Nicotinamide riboside, a form of vitamin B3 and NAD+ precursor, relieves the nociceptive and aversive dimensions of paclitaxel-induced peripheral neuropathy in female rats.
Hamity MV, et al. Pain. 2017.
Injury to sensory afferents may contribute to the peripheral neuropathies that develop after administration of chemotherapeutic agents. Manipulations that increase levels of nicotinamide adenine dinucleotide (NAD) can protect against neuronal injury. This study examined whether nicotinamide riboside (NR), a third form of vitamin B3 and precursor of NAD, diminishes tactile hypersensitivity and place escape-avoidance behaviors in a rodent model of paclitaxel-induced peripheral neuropathy. Female Sprague-Dawley rats received 3 intravenous injections of 6.6 mg/kg paclitaxel over 5 days.
Daily oral administration of 200 mg/kg NR beginning 7 days before paclitaxel treatment and continuing for another 24 days prevented the development of tactile hypersensitivity and blunted place escape-avoidance behaviors. These effects were sustained after a 2-week washout period. This dose of NR increased blood levels of NAD by 50%, did not interfere with the myelosuppressive effects of paclitaxel, and did not produce adverse locomotor effects. Treatment with 200 mg/kg NR for 3 weeks after paclitaxel reversed the well-established tactile hypersensitivity in a subset of rats and blunted escape-avoidance behaviors. Pretreatment with 100 mg/kg oral acetyl-L-carnitine (ALCAR) did not prevent paclitaxel-induced tactile hypersensitivity or blunt escape-avoidance behaviors. ALCAR by itself produced tactile hypersensitivity. These findings suggest that agents that increase NAD, a critical cofactor for mitochondrial oxidative phosphorylation systems and cellular redox systems involved with fuel utilization and energy metabolism, represent a novel therapeutic approach for relief of chemotherapy-induced peripheral neuropathies. Because NR is a vitamin B3 precursor of NAD and a nutritional supplement, clinical tests of this hypothesis may be accelerated.
Nicotinamide Phosphoribosyltransferase in Smooth Muscle Cells Maintains Genome Integrity, Resists Aortic Medial Degeneration and Is Suppressed in Human Thoracic Aortic Aneurysm Disease.
Watson A, et al. Circ Res. 2017.
Rationale: The thoracic aortic wall can degenerate over time with catastrophic consequences. Vascular smooth muscle cells (SMCs) can resist and repair artery damage but their capacities decline with age and stress. Recently, cellular production of NAD(+) via nicotinamide phosphoribosyltransferase (Nampt) has emerged as a mediator of cell vitality. However, a role for Nampt in aortic SMCs in vivo is unknown.
Objective: To determine if a Nampt-NAD(+) control system exists within the aortic media and is required for aortic health. Methods and Results: Ascending aortas from patients with dilated aortopathy were immunostained for NAMPT, revealing an inverse relationship between SMC NAMPT content and aortic diameter. To determine if a Nampt-NAD(+)control system in SMCs impacts aortic integrity, mice with Nampt-deficient SMCs were generated. SMC-Nampt knockout mice were viable but with mildly dilated aortas that had a 43% reduction in NAD(+) in the media. Infusion of angiotensin II led to aortic medial hemorrhage and dissection. SMCs were not apoptotic but displayed SA-ß-galactosidase activity and upregulated p16, indicating premature senescence. Furthermore, there was evidence for oxidized DNA lesions, double-strand DNA strand breaks and pronounced susceptibility to single-strand breakage. This was linked to suppressed poly(ADP-ribose) polymerase-1 activity and was reversible upon re-supplying NAD(+) with nicotinamide riboside. Remarkably, we discovered unrepaired DNA strand breaks in SMCs within the human ascending aorta, which were specifically enriched in SMCs with low NAMPT. NAMPT promoter analysis revealed CpG hypermethylation within the dilated human thoracic aorta and in SMCs cultured from these tissues, which inversely correlated with NAMPT expression. Conclusions: The aortic media depends on an intrinsic NAD(+) fueling system to protect against DNA damage and premature SMC senescence, with relevance to human thoracic aortopathy.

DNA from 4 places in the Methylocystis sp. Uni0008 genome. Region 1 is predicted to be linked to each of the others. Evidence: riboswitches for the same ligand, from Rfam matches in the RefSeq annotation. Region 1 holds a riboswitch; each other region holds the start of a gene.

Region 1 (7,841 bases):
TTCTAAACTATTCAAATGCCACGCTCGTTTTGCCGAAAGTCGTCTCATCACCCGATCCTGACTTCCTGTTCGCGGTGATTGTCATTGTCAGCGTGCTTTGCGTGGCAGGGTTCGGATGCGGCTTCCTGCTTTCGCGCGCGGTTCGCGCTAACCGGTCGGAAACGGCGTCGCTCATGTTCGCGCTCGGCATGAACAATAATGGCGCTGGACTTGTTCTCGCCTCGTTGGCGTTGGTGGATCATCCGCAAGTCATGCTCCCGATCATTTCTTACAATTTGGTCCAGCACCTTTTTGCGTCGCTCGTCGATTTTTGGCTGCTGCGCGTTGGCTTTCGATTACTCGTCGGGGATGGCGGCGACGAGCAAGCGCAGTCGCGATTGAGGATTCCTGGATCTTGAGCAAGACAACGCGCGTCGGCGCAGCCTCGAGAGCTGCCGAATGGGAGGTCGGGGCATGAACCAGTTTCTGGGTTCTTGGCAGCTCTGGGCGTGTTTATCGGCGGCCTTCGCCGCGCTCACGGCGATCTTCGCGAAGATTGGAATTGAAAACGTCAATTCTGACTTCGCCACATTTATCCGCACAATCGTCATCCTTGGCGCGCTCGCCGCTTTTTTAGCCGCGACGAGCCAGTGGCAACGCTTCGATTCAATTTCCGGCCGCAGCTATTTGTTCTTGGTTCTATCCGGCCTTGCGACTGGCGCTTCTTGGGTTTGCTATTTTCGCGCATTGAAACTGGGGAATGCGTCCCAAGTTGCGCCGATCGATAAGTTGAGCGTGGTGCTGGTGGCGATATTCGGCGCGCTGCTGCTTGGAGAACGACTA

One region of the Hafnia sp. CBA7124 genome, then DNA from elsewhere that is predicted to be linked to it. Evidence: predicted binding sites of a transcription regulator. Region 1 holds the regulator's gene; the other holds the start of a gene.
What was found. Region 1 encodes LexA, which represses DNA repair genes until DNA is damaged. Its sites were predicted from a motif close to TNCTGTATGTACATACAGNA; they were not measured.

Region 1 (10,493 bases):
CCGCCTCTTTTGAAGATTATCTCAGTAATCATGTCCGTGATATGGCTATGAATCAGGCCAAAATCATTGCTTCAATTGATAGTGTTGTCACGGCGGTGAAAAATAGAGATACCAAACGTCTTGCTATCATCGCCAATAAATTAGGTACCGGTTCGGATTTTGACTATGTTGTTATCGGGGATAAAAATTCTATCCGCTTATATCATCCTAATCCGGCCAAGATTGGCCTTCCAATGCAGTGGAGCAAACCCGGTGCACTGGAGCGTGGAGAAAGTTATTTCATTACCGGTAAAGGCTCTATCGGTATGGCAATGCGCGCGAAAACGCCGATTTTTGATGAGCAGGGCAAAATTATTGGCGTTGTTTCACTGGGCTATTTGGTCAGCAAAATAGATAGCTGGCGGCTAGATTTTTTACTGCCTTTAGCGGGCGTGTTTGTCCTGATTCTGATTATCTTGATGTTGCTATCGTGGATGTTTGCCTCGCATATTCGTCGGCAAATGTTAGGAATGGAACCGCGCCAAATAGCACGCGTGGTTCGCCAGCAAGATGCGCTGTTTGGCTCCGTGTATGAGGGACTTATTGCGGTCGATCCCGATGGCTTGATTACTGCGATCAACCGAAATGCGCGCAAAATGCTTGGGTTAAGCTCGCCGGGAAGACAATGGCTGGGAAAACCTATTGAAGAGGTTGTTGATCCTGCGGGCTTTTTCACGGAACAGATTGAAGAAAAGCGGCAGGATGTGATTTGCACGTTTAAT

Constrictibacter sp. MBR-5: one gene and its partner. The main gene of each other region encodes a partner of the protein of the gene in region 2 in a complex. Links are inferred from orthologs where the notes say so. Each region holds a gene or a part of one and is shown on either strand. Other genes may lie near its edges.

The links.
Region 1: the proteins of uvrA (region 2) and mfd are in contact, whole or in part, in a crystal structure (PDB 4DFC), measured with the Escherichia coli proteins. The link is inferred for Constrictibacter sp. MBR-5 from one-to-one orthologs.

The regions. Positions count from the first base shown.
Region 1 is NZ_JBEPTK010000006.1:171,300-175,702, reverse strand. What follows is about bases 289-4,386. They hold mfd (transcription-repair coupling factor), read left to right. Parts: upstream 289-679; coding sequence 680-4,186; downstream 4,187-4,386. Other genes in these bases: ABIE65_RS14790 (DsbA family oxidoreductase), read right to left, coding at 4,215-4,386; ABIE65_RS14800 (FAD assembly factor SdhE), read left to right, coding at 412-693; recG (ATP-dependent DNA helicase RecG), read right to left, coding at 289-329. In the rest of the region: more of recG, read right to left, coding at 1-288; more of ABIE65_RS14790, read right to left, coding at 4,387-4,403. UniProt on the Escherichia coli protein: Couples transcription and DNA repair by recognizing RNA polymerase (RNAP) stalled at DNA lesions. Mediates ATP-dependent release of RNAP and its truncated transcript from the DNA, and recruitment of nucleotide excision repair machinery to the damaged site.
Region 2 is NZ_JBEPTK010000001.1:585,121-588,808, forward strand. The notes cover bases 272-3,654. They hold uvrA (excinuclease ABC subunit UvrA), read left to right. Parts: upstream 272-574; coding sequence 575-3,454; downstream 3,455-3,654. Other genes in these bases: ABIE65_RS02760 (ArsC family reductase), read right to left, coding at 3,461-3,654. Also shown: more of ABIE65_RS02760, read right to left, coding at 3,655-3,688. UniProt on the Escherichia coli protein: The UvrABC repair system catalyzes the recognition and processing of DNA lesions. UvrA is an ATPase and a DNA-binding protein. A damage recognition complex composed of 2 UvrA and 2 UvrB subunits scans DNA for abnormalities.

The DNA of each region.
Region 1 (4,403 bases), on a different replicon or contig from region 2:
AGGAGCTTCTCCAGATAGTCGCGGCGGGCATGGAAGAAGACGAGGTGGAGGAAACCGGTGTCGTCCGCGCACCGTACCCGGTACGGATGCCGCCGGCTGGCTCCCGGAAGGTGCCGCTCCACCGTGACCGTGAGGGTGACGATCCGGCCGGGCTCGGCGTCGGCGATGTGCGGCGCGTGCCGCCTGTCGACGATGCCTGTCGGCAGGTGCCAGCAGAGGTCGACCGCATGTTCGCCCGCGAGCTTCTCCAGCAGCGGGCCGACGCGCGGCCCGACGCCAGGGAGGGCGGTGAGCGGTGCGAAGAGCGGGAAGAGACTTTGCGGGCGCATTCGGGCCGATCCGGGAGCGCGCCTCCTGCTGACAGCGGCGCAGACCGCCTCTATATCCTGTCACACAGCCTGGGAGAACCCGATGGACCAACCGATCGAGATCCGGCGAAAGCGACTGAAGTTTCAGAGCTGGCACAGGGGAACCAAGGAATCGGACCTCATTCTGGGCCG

Effects of a wide range of dietary nicotinamide riboside (NR) concentrations on metabolic flexibility and white adipose tissue (WAT) of mice fed a mildly obesogenic diet.
Shi W, et al. Mol Nutr Food Res. 2017.
SCOPE: Metabolic flexibility is the ability to switch metabolism between carbohydrate oxidation (CHO) and fatty acid oxidation (FAO) and is a biomarker for metabolic health. The effect on metabolic health of nicotinamide riboside (NR) as an exclusive source of vitamin B3 is unknown and is examined here for a wide range of NR.
DESIGN AND METHODS: Nine-week-old male C57BL/6JRcc mice received a semi-purified mildly obesogenic (40 en% fat) diet containing 0.14% L-tryptophan and either 5, 15, 30, 180 or 900 mg NR per kg diet for 15 weeks. Body composition and metabolic parameters were analysed. Metabolic flexibility was measured using indirect calorimetry. Gene expression in epididymal white adipose tissue (eWAT) was measured using qRT-PCR .
RESULTS: The maximum delta respiratory exchange ratio when switching from CHO to FAO (maxΔRERCHO1→FAO ) and when switching from FAO to CHO (maxΔRERFAO→CHO2 ) were largest in 30 mg NR per kg diet (30NR). In eWAT, the gene expression of Pparγ, a master regulator of adipogenesis, and of Sod2 and Prdx3, two antioxidant genes, were significantly upregulated in 30NR compared to 5NR.
CONCLUSION: 30NR is most beneficial for metabolic health, in terms of metabolic flexibility and eWAT gene expression, of mice on an obesogenic diet.